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How to avoid buying off-the-plan pitfalls

With the Federal Election now behind us, key figures in the property industry have signalled confidence will return to the property market, which means an increase in off-the-plan home sales.

Off-the-plan home and apartment transactions are increasingly commonplace and can carry a number of advantages for buyers — including delayed full payment — but they also carry notable risks that should be protected in a sales contract.

Online conveyancing firm Conveyancing.com says buyers and sellers of off-the-plan property should be wary of the risks and take steps to ensure they are protected from the drawbacks of these types of property deals.

Conveyancing.com delivers conveyancing services by property law experts, backed by lawyers, and highly recommends buyers and sellers protect themselves against the risks off-the-plan property poses.

Managing Director and Accredited Business Law Specialist Jim Parke says conveyancers are committed to serving the best interests of a party and those at Conveyancing.com are backed by degree-based property law expertise which protects against these risks.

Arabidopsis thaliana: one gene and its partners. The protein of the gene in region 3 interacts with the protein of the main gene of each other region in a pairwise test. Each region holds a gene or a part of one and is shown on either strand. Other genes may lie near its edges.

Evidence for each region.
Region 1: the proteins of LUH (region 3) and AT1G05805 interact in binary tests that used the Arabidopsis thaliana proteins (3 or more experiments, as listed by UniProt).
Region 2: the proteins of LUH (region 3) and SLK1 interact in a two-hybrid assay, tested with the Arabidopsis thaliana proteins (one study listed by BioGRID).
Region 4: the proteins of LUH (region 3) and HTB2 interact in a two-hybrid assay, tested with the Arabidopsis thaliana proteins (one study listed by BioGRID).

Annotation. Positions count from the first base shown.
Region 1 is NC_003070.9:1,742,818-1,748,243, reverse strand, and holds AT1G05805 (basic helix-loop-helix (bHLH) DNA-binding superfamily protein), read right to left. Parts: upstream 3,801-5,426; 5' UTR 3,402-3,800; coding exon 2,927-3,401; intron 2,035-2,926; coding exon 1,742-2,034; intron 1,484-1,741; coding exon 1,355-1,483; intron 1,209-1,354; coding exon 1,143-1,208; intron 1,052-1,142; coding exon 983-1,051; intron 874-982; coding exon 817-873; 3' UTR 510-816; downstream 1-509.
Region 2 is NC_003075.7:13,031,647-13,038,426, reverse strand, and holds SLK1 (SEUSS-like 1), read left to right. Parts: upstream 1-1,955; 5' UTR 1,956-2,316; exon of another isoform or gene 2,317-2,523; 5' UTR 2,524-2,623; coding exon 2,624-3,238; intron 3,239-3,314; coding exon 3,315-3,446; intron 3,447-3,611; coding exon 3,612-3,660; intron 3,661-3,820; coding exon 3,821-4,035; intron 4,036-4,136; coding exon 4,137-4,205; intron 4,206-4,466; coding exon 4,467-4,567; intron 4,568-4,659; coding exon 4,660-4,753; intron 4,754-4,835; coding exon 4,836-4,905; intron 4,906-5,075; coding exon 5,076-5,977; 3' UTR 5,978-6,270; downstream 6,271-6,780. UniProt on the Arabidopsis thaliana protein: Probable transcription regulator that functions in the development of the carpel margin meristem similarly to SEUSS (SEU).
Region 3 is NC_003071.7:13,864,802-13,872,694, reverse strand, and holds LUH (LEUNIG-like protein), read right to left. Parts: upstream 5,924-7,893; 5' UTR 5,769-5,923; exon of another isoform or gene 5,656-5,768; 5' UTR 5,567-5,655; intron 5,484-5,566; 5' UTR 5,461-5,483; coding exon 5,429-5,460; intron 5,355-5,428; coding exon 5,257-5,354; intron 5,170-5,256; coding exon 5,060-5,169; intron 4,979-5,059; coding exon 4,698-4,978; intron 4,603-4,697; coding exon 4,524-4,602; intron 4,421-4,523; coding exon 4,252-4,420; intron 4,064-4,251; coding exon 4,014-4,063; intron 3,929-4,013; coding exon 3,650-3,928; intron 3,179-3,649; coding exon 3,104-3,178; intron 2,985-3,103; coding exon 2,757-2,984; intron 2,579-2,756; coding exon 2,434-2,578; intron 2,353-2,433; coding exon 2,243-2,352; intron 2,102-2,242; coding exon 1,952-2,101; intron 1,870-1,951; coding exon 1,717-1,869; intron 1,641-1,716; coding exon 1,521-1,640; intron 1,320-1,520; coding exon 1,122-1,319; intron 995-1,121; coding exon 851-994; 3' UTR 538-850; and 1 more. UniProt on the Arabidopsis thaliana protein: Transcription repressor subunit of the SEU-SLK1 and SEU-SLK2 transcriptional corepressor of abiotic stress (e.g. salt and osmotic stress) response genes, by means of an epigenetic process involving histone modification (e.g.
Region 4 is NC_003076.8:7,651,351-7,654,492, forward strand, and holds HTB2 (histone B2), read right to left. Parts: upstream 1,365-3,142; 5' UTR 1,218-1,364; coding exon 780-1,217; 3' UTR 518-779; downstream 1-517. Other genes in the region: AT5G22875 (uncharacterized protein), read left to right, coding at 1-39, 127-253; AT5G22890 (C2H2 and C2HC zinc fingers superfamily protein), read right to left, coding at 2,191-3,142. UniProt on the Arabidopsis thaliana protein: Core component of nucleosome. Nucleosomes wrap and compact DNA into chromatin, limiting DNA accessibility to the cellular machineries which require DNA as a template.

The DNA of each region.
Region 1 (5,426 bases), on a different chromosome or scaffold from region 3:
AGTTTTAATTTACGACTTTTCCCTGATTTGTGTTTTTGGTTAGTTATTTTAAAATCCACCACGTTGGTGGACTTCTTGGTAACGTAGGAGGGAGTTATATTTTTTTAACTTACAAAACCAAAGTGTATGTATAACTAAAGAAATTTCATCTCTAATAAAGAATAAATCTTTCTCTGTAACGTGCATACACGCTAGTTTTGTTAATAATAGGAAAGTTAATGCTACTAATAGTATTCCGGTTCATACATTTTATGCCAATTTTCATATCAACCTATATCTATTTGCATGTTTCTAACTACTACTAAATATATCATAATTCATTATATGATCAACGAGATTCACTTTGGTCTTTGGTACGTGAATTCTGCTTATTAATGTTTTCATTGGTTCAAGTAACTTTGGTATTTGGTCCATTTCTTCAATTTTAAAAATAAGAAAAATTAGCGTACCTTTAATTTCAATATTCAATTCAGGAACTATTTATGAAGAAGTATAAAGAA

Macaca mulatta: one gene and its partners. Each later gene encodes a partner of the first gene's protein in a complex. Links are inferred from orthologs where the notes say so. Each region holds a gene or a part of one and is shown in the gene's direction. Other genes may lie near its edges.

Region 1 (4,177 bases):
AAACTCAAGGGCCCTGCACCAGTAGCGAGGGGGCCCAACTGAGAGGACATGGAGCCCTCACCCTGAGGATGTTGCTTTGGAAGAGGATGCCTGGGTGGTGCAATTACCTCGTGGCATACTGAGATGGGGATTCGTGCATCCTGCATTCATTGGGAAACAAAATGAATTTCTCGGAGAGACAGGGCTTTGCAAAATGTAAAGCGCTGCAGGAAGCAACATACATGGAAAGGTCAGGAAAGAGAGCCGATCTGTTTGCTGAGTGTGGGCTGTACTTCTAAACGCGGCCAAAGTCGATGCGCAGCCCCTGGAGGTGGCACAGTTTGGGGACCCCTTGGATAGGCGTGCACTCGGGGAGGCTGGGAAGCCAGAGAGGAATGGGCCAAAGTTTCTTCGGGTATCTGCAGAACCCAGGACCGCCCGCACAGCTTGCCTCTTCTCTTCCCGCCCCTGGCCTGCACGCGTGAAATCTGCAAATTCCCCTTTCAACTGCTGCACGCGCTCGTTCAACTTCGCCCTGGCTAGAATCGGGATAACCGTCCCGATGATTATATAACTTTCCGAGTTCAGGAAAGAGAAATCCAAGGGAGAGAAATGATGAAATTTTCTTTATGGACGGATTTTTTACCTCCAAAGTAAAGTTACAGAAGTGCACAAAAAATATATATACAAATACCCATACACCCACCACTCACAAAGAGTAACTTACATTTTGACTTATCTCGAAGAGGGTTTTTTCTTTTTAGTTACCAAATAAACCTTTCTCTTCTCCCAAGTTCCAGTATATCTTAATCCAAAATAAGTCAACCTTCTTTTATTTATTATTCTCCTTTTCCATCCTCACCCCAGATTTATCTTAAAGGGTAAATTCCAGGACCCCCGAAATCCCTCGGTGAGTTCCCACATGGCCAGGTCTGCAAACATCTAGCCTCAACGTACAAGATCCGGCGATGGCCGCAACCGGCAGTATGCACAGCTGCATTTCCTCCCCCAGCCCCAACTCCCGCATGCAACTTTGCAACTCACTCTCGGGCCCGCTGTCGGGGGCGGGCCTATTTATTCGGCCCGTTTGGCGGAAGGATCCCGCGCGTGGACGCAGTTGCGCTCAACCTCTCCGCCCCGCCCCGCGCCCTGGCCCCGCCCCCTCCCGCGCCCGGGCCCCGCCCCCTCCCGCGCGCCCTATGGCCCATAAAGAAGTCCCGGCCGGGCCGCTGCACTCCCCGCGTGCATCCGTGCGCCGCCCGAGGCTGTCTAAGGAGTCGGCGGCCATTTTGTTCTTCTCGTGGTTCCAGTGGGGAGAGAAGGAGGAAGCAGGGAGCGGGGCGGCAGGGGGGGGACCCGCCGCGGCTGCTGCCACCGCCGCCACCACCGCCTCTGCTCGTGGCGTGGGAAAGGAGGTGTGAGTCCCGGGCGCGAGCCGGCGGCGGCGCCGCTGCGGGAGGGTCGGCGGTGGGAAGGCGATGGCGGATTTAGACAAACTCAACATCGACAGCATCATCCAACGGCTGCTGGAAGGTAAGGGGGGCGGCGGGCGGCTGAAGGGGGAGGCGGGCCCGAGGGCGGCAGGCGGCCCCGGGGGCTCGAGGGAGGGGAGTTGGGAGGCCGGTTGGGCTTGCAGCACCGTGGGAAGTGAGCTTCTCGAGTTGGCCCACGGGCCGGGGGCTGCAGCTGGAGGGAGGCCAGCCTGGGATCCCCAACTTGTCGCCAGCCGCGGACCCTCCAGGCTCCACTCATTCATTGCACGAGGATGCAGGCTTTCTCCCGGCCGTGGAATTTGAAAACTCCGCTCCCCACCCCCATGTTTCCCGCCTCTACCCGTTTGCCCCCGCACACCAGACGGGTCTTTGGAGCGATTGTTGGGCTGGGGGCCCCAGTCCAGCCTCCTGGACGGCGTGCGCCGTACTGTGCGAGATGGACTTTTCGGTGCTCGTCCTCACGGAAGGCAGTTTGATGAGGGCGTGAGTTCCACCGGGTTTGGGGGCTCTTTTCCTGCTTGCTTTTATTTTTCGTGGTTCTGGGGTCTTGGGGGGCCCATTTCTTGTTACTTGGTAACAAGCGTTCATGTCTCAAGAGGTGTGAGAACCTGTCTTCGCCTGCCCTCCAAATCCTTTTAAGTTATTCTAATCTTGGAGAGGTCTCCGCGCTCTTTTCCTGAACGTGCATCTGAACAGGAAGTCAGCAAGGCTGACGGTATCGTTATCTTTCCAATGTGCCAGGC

“Homes bought off-the-plan can be a great option for buyers wanting to move into a new home in a few years’ time,” Mr Parke says.

“Buyers can add to their deposits before settlement and enjoy the benefits of a delayed start to any mortgage and the interest it attracts. But property values can fall in between when buyers sign up and are expected to settle their deal. Finance approvals can unfortunately disappear, especially if their bank applies a different lending criteria.”

If you’re planning to buy off-the-plan, some of the risks you might face are:

  • Delays to construction;
  • Changes to the plan, home features or development approval;
  • Bankruptcy or administration of the developer or a change of developer; and
  • Falling values that might void a finance approval.
“A property law expert can flag potential issues with a client up front so the buyer or seller is not left surprised when risks become realities at the proposed time of settlement,” Mr Parke says.

If you’re a developer, other issues might be:

  • Voided contracts or buyers struggling to meet a shortfall their bank won’t cover;
  • Expiration or cancellation of key government approvals for the development; and
  • Falling values that curtail what prices lenders or buyers are willing to support.

Conveyancing.com understands the risks associated with off-the-plan transactions for buyers and strives to make the risk management process simple and clear-cut for clients committing to these type of property deals.

This is backed by expertise in property law which helps buyers avoid the risks of off-the-plan transactions.

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